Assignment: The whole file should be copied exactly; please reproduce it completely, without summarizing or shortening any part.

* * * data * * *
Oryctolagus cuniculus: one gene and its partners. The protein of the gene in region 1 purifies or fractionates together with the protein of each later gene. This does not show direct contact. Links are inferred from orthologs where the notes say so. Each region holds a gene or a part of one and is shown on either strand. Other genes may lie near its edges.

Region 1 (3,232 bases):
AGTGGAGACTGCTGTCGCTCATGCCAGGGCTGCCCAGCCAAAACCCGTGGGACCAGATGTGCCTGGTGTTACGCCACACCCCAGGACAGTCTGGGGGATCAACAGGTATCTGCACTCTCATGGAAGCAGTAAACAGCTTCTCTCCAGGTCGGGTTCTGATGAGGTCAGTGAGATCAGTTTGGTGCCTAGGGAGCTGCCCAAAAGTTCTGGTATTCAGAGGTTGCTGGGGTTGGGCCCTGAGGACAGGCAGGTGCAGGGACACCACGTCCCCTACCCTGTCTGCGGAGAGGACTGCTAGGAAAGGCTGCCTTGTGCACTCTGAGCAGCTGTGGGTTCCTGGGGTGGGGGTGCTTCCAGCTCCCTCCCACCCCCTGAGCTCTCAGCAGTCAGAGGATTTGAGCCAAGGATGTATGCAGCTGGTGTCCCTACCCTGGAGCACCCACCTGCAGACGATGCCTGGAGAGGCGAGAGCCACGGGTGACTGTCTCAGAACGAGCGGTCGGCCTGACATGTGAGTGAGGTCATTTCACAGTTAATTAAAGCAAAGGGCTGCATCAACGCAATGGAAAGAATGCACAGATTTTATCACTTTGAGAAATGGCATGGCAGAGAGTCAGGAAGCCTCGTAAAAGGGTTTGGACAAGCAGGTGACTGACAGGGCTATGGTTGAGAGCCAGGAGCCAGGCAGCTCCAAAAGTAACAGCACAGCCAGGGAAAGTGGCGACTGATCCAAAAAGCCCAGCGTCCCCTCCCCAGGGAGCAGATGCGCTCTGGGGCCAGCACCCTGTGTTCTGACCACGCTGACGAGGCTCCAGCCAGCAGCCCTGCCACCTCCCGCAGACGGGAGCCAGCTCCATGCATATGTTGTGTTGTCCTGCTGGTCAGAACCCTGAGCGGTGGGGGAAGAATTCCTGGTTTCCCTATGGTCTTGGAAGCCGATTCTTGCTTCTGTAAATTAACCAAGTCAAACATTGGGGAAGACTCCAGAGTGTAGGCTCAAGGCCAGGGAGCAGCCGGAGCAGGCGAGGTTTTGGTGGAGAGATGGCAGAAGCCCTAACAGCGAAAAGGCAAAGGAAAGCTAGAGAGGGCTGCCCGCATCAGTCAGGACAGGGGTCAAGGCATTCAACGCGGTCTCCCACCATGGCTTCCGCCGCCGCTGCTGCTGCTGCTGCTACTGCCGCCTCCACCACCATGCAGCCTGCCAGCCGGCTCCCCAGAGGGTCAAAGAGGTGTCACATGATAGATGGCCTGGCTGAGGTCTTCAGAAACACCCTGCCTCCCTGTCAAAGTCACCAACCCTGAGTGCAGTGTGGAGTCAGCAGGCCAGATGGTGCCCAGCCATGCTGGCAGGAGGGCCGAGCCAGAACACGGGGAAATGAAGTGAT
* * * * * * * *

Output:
Oryctolagus cuniculus: one gene and its partners. The protein of the gene in region 1 purifies or fractionates together with the protein of each later gene. This does not show direct contact. Links are inferred from orthologs where the notes say so. Each region holds a gene or a part of one and is shown on either strand. Other genes may lie near its edges.

Region 1 (3,232 bases):
AGTGGAGACTGCTGTCGCTCATGCCAGGGCTGCCCAGCCAAAACCCGTGGGACCAGATGTGCCTGGTGTTACGCCACACCCCAGGACAGTCTGGGGGATCAACAGGTATCTGCACTCTCATGGAAGCAGTAAACAGCTTCTCTCCAGGTCGGGTTCTGATGAGGTCAGTGAGATCAGTTTGGTGCCTAGGGAGCTGCCCAAAAGTTCTGGTATTCAGAGGTTGCTGGGGTTGGGCCCTGAGGACAGGCAGGTGCAGGGACACCACGTCCCCTACCCTGTCTGCGGAGAGGACTGCTAGGAAAGGCTGCCTTGTGCACTCTGAGCAGCTGTGGGTTCCTGGGGTGGGGGTGCTTCCAGCTCCCTCCCACCCCCTGAGCTCTCAGCAGTCAGAGGATTTGAGCCAAGGATGTATGCAGCTGGTGTCCCTACCCTGGAGCACCCACCTGCAGACGATGCCTGGAGAGGCGAGAGCCACGGGTGACTGTCTCAGAACGAGCGGTCGGCCTGACATGTGAGTGAGGTCATTTCACAGTTAATTAAAGCAAAGGGCTGCATCAACGCAATGGAAAGAATGCACAGATTTTATCACTTTGAGAAATGGCATGGCAGAGAGTCAGGAAGCCTCGTAAAAGGGTTTGGACAAGCAGGTGACTGACAGGGCTATGGTTGAGAGCCAGGAGCCAGGCAGCTCCAAAAGTAACAGCACAGCCAGGGAAAGTGGCGACTGATCCAAAAAGCCCAGCGTCCCCTCCCCAGGGAGCAGATGCGCTCTGGGGCCAGCACCCTGTGTTCTGACCACGCTGACGAGGCTCCAGCCAGCAGCCCTGCCACCTCCCGCAGACGGGAGCCAGCTCCATGCATATGTTGTGTTGTCCTGCTGGTCAGAACCCTGAGCGGTGGGGGAAGAATTCCTGGTTTCCCTATGGTCTTGGAAGCCGATTCTTGCTTCTGTAAATTAACCAAGTCAAACATTGGGGAAGACTCCAGAGTGTAGGCTCAAGGCCAGGGAGCAGCCGGAGCAGGCGAGGTTTTGGTGGAGAGATGGCAGAAGCCCTAACAGCGAAAAGGCAAAGGAAAGCTAGAGAGGGCTGCCCGCATCAGTCAGGACAGGGGTCAAGGCATTCAACGCGGTCTCCCACCATGGCTTCCGCCGCCGCTGCTGCTGCTGCTGCTACTGCCGCCTCCACCACCATGCAGCCTGCCAGCCGGCTCCCCAGAGGGTCAAAGAGGTGTCACATGATAGATGGCCTGGCTGAGGTCTTCAGAAACACCCTGCCTCCCTGTCAAAGTCACCAACCCTGAGTGCAGTGTGGAGTCAGCAGGCCAGATGGTGCCCAGCCATGCTGGCAGGAGGGCCGAGCCAGAACACGGGGAAATGAAGTGAT